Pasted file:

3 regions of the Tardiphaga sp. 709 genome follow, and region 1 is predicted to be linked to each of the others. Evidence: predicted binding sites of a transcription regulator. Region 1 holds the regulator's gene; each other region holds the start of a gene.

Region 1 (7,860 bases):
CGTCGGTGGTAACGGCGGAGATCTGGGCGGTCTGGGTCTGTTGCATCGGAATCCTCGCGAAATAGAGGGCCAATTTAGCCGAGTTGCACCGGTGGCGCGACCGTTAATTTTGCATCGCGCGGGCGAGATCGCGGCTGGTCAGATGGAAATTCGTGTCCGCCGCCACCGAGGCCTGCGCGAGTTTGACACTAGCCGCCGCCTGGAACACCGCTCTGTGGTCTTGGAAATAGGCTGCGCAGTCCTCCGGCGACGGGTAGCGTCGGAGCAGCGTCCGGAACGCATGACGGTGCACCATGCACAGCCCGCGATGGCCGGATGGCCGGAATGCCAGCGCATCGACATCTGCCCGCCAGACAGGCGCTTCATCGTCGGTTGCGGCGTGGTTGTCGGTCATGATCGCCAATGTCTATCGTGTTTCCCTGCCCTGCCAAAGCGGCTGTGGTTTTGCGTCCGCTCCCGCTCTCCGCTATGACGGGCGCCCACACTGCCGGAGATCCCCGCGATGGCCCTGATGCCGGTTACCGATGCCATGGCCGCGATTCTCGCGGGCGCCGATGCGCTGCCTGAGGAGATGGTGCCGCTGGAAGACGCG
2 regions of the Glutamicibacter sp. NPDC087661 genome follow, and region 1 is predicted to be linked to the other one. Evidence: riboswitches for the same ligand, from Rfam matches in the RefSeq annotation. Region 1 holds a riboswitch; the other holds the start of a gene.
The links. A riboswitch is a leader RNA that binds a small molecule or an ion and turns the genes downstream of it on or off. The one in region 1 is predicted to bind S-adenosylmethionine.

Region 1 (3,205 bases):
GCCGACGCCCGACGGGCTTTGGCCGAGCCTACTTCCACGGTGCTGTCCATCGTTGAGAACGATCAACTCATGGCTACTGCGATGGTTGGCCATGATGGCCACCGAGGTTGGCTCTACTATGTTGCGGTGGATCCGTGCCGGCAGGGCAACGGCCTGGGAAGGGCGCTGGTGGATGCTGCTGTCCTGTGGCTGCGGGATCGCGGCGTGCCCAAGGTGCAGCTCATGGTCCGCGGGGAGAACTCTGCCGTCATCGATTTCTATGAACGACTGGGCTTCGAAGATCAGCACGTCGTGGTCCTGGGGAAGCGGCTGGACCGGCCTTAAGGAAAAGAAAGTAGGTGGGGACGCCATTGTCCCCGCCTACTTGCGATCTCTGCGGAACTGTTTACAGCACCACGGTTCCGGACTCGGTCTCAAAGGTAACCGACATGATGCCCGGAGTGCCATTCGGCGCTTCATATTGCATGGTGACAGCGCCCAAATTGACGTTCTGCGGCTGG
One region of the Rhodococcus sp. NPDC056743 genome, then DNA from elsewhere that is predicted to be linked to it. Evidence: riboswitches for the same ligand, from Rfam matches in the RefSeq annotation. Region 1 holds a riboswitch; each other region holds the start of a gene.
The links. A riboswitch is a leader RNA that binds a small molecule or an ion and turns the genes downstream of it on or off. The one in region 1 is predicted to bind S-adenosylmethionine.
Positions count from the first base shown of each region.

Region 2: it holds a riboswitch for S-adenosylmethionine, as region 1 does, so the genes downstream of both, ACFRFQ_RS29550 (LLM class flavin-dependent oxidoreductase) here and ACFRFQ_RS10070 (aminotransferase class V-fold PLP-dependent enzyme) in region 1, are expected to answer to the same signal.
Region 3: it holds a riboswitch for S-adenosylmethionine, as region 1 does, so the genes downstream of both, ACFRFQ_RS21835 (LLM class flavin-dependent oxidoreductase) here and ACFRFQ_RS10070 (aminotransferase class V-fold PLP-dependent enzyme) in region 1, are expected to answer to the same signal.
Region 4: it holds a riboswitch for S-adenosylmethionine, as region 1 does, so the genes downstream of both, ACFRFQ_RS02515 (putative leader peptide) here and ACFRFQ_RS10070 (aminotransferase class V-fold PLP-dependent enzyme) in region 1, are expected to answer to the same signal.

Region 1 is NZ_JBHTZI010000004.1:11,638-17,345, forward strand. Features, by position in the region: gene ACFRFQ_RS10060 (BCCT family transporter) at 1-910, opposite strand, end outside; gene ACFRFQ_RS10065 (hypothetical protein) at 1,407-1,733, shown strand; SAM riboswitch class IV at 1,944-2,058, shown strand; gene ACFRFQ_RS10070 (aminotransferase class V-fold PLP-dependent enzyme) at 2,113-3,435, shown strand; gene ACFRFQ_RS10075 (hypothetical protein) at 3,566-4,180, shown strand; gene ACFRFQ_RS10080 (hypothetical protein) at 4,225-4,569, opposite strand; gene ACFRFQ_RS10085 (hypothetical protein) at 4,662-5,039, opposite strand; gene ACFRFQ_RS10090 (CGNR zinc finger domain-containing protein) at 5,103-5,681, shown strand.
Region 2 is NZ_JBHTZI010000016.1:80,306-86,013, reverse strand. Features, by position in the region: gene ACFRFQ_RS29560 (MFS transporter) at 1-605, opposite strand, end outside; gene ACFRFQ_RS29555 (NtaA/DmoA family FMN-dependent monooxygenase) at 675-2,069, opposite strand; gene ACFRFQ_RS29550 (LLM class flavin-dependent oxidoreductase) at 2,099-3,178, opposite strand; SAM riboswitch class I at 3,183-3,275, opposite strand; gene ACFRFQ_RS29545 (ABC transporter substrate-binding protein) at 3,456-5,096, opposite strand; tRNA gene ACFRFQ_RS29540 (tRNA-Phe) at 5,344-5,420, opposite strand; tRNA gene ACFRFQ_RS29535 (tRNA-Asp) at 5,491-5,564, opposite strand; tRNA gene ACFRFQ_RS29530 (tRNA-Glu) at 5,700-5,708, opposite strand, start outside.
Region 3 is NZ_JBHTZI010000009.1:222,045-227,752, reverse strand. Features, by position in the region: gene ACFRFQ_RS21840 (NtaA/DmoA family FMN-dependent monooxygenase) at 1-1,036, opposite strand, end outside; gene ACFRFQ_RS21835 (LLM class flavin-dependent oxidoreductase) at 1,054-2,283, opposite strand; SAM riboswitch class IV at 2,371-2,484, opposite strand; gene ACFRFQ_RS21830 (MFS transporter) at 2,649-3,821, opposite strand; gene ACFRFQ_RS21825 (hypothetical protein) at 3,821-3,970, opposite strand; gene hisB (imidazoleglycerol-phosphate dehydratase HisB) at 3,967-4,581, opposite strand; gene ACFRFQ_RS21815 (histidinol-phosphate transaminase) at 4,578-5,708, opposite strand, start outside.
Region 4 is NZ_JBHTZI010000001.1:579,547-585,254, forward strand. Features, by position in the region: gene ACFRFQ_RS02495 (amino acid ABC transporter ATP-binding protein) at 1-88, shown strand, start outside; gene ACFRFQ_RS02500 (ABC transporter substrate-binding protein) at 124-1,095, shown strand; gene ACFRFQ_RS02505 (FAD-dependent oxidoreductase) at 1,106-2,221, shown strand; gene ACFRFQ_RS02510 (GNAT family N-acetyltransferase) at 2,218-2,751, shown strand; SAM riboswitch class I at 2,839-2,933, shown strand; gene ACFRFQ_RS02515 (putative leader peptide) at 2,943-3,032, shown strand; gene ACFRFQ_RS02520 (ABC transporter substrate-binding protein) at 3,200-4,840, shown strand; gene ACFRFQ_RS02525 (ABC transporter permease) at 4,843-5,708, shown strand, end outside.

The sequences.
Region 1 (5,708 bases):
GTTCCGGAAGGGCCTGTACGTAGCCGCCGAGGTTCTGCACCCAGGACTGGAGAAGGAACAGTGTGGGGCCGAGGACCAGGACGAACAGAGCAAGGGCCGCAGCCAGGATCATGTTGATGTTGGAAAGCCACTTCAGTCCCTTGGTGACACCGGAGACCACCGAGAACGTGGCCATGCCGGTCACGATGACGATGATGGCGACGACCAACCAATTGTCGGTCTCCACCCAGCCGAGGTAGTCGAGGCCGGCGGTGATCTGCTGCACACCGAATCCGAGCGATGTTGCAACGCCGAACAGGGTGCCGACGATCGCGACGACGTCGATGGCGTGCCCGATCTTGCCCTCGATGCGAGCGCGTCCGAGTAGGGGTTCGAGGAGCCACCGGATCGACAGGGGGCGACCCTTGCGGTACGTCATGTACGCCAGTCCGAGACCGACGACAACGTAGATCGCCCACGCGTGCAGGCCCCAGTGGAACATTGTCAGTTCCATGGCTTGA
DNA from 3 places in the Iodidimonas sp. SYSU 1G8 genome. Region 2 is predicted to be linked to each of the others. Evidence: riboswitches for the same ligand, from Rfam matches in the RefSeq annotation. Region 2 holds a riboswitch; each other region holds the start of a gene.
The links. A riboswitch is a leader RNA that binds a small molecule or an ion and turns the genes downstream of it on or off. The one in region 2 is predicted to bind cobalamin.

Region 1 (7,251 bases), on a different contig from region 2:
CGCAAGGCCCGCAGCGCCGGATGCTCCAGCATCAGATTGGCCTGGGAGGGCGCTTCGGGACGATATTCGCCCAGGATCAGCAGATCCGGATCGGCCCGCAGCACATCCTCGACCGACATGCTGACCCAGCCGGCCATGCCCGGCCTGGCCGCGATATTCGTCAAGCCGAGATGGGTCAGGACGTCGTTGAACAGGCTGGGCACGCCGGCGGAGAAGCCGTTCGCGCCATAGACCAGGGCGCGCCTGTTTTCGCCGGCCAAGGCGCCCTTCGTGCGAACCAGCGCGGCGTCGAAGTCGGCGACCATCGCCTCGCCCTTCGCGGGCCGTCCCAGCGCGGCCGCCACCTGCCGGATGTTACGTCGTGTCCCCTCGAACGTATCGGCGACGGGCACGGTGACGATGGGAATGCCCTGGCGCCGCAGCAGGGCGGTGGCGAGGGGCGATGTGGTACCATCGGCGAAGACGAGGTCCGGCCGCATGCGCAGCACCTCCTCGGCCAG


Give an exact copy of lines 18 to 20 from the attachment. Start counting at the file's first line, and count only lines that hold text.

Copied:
The sequences.
Region 1 (5,708 bases):
GTTCCGGAAGGGCCTGTACGTAGCCGCCGAGGTTCTGCACCCAGGACTGGAGAAGGAACAGTGTGGGGCCGAGGACCAGGACGAACAGAGCAAGGGCCGCAGCCAGGATCATGTTGATGTTGGAAAGCCACTTCAGTCCCTTGGTGACACCGGAGACCACCGAGAACGTGGCCATGCCGGTCACGATGACGATGATGGCGACGACCAACCAATTGTCGGTCTCCACCCAGCCGAGGTAGTCGAGGCCGGCGGTGATCTGCTGCACACCGAATCCGAGCGATGTTGCAACGCCGAACAGGGTGCCGACGATCGCGACGACGTCGATGGCGTGCCCGATCTTGCCCTCGATGCGAGCGCGTCCGAGTAGGGGTTCGAGGAGCCACCGGATCGACAGGGGGCGACCCTTGCGGTACGTCATGTACGCCAGTCCGAGACCGACGACAACGTAGATCGCCCACGCGTGCAGGCCCCAGTGGAACATTGTCAGTTCCATGGCTTGA